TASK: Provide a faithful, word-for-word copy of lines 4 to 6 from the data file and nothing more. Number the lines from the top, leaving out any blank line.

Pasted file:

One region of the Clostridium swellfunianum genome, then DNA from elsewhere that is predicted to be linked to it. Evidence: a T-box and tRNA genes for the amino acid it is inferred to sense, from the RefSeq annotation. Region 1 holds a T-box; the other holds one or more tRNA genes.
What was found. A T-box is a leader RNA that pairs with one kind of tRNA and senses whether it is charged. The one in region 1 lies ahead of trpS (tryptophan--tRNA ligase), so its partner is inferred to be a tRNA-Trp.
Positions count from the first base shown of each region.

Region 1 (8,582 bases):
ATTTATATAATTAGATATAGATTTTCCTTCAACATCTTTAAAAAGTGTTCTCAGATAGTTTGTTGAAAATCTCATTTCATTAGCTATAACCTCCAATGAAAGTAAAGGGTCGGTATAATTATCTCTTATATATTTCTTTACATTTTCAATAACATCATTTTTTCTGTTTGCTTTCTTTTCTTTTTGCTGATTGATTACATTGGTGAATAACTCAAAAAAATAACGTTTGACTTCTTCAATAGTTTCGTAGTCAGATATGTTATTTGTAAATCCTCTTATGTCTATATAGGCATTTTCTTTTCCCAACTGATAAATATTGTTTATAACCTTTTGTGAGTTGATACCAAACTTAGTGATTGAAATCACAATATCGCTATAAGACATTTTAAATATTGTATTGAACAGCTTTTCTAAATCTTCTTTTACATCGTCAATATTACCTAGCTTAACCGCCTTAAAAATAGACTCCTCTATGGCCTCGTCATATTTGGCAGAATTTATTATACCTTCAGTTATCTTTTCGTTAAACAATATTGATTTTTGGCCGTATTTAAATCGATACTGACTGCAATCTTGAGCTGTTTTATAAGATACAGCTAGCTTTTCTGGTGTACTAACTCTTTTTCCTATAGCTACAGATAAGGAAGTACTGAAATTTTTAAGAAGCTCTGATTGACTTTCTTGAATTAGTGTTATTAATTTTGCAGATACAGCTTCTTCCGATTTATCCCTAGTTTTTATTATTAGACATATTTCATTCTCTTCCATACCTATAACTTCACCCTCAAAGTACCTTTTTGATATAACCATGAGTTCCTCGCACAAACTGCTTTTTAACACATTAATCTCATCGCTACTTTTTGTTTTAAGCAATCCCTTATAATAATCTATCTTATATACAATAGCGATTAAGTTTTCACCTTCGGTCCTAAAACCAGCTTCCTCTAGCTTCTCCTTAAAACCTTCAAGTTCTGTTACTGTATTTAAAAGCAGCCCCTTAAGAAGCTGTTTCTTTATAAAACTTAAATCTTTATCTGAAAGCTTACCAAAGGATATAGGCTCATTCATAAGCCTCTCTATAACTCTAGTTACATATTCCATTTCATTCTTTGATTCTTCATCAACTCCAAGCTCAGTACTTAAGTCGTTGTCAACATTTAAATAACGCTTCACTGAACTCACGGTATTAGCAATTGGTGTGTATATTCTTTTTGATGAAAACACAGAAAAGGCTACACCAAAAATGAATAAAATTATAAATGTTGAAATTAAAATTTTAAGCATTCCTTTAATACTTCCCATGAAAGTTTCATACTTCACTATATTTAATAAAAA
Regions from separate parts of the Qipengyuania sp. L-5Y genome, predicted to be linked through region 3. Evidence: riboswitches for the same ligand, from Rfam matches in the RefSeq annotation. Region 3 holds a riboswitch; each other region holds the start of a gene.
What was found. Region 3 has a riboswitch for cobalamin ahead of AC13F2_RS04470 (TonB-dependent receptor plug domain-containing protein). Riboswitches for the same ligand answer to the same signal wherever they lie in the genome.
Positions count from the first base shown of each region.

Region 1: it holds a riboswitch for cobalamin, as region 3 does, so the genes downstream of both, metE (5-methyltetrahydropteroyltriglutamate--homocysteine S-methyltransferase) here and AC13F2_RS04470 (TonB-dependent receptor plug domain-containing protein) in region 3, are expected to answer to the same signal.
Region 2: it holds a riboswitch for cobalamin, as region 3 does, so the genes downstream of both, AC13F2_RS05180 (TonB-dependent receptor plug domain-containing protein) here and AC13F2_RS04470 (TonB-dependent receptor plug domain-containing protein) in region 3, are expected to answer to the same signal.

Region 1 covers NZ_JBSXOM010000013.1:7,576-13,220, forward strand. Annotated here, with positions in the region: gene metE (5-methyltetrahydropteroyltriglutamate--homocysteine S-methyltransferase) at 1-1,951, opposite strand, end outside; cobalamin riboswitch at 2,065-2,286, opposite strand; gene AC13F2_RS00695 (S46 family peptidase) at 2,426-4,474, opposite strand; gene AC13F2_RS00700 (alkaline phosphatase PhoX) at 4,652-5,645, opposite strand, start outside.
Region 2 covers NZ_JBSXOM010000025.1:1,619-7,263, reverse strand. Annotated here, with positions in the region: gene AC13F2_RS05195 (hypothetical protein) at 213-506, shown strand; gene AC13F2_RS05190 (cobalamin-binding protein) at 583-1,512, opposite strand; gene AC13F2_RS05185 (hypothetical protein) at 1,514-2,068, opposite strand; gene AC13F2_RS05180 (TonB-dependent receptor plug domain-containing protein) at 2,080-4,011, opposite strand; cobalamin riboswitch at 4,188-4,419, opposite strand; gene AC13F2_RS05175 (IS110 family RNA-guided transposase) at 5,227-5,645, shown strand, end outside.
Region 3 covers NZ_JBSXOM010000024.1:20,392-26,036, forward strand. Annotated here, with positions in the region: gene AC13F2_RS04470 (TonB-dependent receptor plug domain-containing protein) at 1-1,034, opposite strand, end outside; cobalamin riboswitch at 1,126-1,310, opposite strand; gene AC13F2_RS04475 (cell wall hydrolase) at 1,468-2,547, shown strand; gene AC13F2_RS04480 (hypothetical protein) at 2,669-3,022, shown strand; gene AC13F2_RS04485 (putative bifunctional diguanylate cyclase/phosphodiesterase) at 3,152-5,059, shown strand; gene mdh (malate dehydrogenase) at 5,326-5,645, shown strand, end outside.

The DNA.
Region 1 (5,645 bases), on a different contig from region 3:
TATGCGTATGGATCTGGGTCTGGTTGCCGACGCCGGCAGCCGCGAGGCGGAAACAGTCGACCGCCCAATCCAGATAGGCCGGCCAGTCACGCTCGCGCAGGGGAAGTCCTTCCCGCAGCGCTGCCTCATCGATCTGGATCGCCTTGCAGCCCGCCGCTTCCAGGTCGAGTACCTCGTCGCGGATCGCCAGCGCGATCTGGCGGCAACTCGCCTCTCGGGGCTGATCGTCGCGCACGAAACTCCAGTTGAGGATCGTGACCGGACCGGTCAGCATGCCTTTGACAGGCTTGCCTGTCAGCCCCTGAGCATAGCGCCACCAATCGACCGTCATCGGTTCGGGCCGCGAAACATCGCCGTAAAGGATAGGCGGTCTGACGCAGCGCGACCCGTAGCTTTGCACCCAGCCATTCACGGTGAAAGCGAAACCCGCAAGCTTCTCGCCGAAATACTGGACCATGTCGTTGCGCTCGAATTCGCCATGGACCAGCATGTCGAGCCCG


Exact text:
Region 1 (8,582 bases):
ATTTATATAATTAGATATAGATTTTCCTTCAACATCTTTAAAAAGTGTTCTCAGATAGTTTGTTGAAAATCTCATTTCATTAGCTATAACCTCCAATGAAAGTAAAGGGTCGGTATAATTATCTCTTATATATTTCTTTACATTTTCAATAACATCATTTTTTCTGTTTGCTTTCTTTTCTTTTTGCTGATTGATTACATTGGTGAATAACTCAAAAAAATAACGTTTGACTTCTTCAATAGTTTCGTAGTCAGATATGTTATTTGTAAATCCTCTTATGTCTATATAGGCATTTTCTTTTCCCAACTGATAAATATTGTTTATAACCTTTTGTGAGTTGATACCAAACTTAGTGATTGAAATCACAATATCGCTATAAGACATTTTAAATATTGTATTGAACAGCTTTTCTAAATCTTCTTTTACATCGTCAATATTACCTAGCTTAACCGCCTTAAAAATAGACTCCTCTATGGCCTCGTCATATTTGGCAGAATTTATTATACCTTCAGTTATCTTTTCGTTAAACAATATTGATTTTTGGCCGTATTTAAATCGATACTGACTGCAATCTTGAGCTGTTTTATAAGATACAGCTAGCTTTTCTGGTGTACTAACTCTTTTTCCTATAGCTACAGATAAGGAAGTACTGAAATTTTTAAGAAGCTCTGATTGACTTTCTTGAATTAGTGTTATTAATTTTGCAGATACAGCTTCTTCCGATTTATCCCTAGTTTTTATTATTAGACATATTTCATTCTCTTCCATACCTATAACTTCACCCTCAAAGTACCTTTTTGATATAACCATGAGTTCCTCGCACAAACTGCTTTTTAACACATTAATCTCATCGCTACTTTTTGTTTTAAGCAATCCCTTATAATAATCTATCTTATATACAATAGCGATTAAGTTTTCACCTTCGGTCCTAAAACCAGCTTCCTCTAGCTTCTCCTTAAAACCTTCAAGTTCTGTTACTGTATTTAAAAGCAGCCCCTTAAGAAGCTGTTTCTTTATAAAACTTAAATCTTTATCTGAAAGCTTACCAAAGGATATAGGCTCATTCATAAGCCTCTCTATAACTCTAGTTACATATTCCATTTCATTCTTTGATTCTTCATCAACTCCAAGCTCAGTACTTAAGTCGTTGTCAACATTTAAATAACGCTTCACTGAACTCACGGTATTAGCAATTGGTGTGTATATTCTTTTTGATGAAAACACAGAAAAGGCTACACCAAAAATGAATAAAATTATAAATGTTGAAATTAAAATTTTAAGCATTCCTTTAATACTTCCCATGAAAGTTTCATACTTCACTATATTTAATAAAAA
Regions from separate parts of the Qipengyuania sp. L-5Y genome, predicted to be linked through region 3. Evidence: riboswitches for the same ligand, from Rfam matches in the RefSeq annotation. Region 3 holds a riboswitch; each other region holds the start of a gene.